1. The discussion around desire and creative work in the last few pages also had great meaning for me. It began for me on page 82 with this quote:

    Giving form is thus the external determination of desire; in order to find satisfaction, i.e., recognition for itself, desire must give way to creative work.

    and continued with this on page 83:

    desire is always linked with the problem of recognition of and by another self-consciousness, and desire is always an effort to negate/transform the natural world.

    I immediately wrote in the margin of my reader, Shakespeare’s sonnets, because I could think of no better example of a desire given external determination in a creative work, that is an effort to negate or transform the world. In each effort, the poems attempt to give the desired immortality, purge the desirer of his desire, make the desired desire the writer back, or at least recognize the subject behind the author and make him whole again.

    Jumping ahead and taking great free-associative shortcuts in the interest of concision in the comments section, I want to add the notion of “community” into the discussion. On page 83 we read:

    True subjectivities come to flourish only in communities that provide for reciprocal recognition, for we do not come to ourselves through work alone, but through the acknowledging look of the Other who confirms us.

    Community I think is the key to this arrival of the desiring, and recognized as desiring, subject. For example, I could write a poem giving material form to my desire for Cee Lo Green, making the same attempts with my poem that Shakespeare did with his hundreds of years ago. The difference is that I am not going to hand over a slim volume of poems to Cee Lo Green personally, nor do I even have as a goal recognition from Cee Lo Green himself.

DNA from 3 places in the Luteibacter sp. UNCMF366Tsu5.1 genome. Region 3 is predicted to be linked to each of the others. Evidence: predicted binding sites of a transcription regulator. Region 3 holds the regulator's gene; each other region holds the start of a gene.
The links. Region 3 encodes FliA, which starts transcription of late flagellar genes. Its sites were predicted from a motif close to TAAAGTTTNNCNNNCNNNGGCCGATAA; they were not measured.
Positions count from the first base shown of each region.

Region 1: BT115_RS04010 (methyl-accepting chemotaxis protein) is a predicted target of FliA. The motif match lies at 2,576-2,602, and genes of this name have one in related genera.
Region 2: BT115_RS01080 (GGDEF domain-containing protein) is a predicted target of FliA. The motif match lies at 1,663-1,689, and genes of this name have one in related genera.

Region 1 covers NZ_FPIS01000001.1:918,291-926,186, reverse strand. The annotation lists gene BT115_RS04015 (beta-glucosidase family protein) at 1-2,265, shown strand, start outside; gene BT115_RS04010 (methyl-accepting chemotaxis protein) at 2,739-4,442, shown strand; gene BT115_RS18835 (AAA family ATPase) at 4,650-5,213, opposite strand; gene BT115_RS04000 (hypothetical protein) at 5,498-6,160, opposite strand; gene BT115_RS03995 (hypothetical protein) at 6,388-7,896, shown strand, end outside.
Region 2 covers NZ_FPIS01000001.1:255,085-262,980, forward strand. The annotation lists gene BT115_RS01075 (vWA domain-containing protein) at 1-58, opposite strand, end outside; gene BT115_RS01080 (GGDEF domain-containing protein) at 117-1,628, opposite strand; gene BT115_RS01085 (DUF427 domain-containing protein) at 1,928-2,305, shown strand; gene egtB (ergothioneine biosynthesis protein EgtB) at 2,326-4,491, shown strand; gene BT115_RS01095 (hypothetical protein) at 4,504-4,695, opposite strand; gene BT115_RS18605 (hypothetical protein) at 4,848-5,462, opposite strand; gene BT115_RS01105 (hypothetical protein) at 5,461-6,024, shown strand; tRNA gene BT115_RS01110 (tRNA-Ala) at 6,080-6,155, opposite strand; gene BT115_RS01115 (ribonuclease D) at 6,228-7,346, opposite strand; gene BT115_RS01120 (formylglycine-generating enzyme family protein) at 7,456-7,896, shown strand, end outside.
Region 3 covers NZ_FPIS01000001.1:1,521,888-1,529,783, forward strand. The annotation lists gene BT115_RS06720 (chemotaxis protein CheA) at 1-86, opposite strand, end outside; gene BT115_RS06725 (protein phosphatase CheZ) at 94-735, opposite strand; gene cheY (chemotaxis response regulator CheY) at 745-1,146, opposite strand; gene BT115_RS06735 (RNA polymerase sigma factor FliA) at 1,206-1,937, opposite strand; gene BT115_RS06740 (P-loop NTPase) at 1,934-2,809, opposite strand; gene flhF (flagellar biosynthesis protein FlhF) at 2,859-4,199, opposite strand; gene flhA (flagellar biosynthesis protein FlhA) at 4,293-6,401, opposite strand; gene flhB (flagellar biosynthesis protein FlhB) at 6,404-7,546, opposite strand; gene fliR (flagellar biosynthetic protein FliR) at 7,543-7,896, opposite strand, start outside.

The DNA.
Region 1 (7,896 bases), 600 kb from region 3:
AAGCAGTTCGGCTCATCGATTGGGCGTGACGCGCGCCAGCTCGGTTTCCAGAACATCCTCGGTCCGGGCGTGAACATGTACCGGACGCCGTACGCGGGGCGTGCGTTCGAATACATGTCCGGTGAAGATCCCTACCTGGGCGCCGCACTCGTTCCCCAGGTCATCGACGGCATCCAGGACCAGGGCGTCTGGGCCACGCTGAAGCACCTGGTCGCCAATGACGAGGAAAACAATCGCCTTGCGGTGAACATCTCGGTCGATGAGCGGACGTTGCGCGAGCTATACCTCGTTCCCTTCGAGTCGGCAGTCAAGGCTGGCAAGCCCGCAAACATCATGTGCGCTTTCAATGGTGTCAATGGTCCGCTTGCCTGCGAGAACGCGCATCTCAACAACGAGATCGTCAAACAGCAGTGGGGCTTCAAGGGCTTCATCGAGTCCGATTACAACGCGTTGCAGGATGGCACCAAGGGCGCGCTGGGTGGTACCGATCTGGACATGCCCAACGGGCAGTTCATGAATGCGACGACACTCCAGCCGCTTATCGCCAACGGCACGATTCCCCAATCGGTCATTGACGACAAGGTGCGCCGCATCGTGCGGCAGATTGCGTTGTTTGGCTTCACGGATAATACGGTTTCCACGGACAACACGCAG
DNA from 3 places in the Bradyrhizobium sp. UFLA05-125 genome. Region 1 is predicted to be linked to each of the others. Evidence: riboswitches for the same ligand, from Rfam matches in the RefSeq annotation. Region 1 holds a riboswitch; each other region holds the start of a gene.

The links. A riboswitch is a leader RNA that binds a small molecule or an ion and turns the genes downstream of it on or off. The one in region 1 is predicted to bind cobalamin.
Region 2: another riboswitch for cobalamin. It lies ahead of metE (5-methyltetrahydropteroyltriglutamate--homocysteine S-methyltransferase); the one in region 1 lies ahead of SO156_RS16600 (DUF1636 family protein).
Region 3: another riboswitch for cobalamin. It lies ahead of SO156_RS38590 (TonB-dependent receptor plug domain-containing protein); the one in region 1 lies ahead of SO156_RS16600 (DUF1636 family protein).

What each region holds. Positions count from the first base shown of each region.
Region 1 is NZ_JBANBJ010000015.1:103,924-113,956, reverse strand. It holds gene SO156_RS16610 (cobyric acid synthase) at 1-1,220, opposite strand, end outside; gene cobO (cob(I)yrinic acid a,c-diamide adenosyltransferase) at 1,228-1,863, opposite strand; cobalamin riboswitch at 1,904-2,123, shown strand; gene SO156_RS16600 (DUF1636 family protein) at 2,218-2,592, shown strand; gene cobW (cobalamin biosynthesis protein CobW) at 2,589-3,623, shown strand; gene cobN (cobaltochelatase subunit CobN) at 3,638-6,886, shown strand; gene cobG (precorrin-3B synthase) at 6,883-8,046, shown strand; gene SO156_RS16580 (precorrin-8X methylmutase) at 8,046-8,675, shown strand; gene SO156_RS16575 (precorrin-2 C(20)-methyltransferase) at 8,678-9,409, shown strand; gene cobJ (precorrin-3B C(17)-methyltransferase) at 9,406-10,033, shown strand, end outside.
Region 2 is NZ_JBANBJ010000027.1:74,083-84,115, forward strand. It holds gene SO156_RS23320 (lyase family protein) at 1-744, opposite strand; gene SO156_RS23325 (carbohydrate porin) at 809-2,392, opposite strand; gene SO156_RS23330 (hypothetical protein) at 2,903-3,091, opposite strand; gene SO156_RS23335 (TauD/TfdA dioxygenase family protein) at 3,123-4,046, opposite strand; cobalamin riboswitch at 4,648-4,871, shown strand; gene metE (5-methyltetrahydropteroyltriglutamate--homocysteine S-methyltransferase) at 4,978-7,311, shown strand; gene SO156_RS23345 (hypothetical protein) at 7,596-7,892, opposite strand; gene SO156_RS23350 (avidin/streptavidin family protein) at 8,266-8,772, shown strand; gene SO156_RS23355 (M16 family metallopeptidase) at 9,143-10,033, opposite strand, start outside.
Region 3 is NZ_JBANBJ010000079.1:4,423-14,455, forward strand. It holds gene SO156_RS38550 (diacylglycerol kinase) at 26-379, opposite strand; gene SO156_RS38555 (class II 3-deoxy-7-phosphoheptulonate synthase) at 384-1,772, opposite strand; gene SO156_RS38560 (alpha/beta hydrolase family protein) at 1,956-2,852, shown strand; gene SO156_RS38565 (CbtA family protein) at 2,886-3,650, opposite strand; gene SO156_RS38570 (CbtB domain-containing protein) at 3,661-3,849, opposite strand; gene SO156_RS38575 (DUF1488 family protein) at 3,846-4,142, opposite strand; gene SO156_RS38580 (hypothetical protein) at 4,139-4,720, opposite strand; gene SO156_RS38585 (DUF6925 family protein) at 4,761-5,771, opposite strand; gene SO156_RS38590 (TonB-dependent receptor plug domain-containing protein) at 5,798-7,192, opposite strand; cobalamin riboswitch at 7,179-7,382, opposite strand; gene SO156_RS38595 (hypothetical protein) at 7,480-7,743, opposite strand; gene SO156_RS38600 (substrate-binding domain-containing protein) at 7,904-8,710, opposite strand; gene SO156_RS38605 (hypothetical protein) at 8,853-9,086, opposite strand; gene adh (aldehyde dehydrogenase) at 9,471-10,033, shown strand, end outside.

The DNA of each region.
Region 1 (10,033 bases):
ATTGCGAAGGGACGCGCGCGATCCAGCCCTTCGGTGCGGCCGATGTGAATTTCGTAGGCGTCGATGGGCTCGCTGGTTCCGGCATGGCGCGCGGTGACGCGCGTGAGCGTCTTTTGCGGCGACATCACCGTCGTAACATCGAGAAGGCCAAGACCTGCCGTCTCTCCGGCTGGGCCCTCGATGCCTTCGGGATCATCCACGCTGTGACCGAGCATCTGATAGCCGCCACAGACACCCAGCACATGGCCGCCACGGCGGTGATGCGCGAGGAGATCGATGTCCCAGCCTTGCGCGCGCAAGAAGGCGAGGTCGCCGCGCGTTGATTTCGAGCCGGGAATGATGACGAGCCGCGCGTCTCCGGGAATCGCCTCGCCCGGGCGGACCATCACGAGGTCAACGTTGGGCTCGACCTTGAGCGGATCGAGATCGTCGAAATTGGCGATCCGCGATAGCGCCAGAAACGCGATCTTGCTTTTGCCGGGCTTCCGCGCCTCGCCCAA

Instead, I publish those poems to a blog in the hopes that I, through my poems, will be recognized by a community: a community of poets, a community of friends, even a community of fellow Cee Lo Green admirers. This community is the Other self-consciousness that I need to recognize me, to confirm me as a desiring self-consciousness through an engagement with my creative work.

    (Note: this is what happens when you read Jean Luc Nancy before reading Hegel. I am a poor student of philosophy chronologically.)

    And what are we all striving for with our quests for “likes,” “re-tweets,” YouTube comments, and blog-post pingbacks, if not recognition by an anonymous Other of an amorphous community, the Web 2.0 user on the other side of our screen?

  2. “So long lives this, and this gives life to [me],” right? Your connections to Shakespeare and our modern hopes for “likes” and pingbacks are spot on. And communities are so very important, from affinity groups on our own campus (not necessarily tied to creative work, but vital for recognition, belonging and ongoing explorations of identity) to, ahem, Cee Lo Green poetry blog contributors.